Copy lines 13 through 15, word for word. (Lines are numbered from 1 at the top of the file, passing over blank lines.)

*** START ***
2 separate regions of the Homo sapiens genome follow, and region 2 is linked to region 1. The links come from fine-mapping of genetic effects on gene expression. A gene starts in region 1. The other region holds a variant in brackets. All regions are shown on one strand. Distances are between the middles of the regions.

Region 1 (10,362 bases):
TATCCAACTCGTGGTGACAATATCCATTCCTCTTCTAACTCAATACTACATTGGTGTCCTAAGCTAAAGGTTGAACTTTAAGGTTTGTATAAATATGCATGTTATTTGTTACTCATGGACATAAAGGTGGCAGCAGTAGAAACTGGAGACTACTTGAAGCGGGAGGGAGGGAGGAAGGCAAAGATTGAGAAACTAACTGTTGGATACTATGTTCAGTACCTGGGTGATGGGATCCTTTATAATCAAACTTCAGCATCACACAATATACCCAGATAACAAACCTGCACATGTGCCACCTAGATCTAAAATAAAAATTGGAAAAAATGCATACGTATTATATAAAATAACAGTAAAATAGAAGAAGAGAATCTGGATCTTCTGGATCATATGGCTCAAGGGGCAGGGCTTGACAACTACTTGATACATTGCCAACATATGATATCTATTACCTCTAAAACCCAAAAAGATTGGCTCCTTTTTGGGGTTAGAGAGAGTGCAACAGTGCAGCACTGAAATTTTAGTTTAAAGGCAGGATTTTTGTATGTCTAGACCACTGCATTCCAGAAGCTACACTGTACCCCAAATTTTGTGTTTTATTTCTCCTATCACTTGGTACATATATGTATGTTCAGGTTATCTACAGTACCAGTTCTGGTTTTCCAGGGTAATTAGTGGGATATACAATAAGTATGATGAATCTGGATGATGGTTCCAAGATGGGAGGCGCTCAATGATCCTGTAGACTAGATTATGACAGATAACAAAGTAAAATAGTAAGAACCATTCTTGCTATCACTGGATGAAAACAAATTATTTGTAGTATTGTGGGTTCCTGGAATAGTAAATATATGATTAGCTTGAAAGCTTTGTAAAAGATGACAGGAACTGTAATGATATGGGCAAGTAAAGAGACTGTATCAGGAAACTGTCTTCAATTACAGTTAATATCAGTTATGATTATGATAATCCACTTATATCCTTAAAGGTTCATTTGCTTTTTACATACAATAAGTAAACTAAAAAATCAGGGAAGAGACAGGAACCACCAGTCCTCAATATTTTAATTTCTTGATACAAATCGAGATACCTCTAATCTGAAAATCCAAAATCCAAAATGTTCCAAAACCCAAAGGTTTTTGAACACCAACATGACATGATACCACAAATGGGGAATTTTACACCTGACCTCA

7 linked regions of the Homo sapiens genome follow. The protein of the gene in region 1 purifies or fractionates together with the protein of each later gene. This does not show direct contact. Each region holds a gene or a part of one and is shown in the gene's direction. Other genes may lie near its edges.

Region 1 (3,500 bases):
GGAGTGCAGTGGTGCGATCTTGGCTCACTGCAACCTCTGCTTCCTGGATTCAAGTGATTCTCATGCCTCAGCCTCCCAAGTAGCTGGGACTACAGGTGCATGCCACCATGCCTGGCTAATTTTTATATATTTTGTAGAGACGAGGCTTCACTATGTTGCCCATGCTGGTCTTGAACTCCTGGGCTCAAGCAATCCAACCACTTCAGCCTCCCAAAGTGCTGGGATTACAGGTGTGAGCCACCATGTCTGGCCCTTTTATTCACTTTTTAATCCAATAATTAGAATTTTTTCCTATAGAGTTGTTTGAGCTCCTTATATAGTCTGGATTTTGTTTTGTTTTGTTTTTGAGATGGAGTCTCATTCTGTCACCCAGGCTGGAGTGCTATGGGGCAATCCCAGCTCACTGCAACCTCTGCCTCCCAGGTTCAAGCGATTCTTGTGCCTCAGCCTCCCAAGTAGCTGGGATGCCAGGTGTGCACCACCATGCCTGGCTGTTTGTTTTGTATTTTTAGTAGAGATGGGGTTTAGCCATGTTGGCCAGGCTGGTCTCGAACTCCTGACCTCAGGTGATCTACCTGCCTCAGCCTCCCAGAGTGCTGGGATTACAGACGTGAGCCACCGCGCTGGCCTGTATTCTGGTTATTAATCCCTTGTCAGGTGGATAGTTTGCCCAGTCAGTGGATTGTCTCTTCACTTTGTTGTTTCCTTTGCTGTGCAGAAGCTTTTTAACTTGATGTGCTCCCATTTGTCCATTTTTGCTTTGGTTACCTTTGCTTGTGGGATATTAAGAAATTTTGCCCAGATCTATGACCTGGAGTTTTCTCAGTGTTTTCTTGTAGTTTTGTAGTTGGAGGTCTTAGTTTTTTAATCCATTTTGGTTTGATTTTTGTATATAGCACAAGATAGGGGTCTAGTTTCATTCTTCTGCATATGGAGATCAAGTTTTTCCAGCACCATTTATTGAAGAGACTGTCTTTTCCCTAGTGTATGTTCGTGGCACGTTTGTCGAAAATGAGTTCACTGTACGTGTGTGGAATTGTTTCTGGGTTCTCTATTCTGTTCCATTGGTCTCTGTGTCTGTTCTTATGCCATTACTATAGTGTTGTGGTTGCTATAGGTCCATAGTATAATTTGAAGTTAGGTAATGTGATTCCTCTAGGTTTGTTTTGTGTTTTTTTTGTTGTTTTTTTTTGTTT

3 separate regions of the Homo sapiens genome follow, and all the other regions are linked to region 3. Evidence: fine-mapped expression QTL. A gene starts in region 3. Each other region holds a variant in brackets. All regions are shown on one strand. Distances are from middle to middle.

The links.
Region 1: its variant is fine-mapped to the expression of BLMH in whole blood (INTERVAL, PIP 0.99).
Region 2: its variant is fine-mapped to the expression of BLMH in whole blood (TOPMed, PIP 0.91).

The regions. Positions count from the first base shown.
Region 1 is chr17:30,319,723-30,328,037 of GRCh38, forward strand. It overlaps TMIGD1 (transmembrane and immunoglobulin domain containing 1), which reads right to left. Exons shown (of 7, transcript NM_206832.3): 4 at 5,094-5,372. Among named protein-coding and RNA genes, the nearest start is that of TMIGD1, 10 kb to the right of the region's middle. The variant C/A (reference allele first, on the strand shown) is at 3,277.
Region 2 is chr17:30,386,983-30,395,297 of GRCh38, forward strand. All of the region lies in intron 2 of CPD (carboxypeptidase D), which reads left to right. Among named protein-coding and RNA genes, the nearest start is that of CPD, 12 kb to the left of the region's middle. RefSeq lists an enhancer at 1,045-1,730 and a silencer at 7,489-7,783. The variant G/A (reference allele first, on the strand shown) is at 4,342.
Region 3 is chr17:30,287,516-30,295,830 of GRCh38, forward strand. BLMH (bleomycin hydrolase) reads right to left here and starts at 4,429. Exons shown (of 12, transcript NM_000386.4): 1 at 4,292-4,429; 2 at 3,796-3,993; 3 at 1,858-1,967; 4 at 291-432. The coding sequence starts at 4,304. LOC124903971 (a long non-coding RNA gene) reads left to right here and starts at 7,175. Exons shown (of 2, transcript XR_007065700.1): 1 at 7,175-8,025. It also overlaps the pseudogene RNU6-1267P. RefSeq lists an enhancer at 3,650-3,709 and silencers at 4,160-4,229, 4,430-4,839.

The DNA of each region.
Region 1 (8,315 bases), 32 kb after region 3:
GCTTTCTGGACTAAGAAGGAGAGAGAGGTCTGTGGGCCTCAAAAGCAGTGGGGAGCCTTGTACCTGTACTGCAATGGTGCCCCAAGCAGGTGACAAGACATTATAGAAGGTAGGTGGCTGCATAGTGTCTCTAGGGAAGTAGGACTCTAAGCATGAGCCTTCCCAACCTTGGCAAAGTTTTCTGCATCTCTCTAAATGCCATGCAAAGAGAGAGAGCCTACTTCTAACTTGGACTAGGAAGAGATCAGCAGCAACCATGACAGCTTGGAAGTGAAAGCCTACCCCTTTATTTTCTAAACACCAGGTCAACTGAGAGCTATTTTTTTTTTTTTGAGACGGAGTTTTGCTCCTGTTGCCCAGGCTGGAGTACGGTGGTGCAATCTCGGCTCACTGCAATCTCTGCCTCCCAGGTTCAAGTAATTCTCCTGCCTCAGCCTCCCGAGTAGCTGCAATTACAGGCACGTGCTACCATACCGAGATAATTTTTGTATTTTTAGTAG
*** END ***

Region 2 is chr17:30,386,983-30,395,297 of GRCh38, forward strand. All of the region lies in intron 2 of CPD (carboxypeptidase D), which reads left to right. Among named protein-coding and RNA genes, the nearest start is that of CPD, 12 kb to the left of the region's middle. RefSeq lists an enhancer at 1,045-1,730 and a silencer at 7,489-7,783. The variant G/A (reference allele first, on the strand shown) is at 4,342.
Region 3 is chr17:30,287,516-30,295,830 of GRCh38, forward strand. BLMH (bleomycin hydrolase) reads right to left here and starts at 4,429. Exons shown (of 12, transcript NM_000386.4): 1 at 4,292-4,429; 2 at 3,796-3,993; 3 at 1,858-1,967; 4 at 291-432. The coding sequence starts at 4,304. LOC124903971 (a long non-coding RNA gene) reads left to right here and starts at 7,175. Exons shown (of 2, transcript XR_007065700.1): 1 at 7,175-8,025. It also overlaps the pseudogene RNU6-1267P. RefSeq lists an enhancer at 3,650-3,709 and silencers at 4,160-4,229, 4,430-4,839.

The DNA of each region.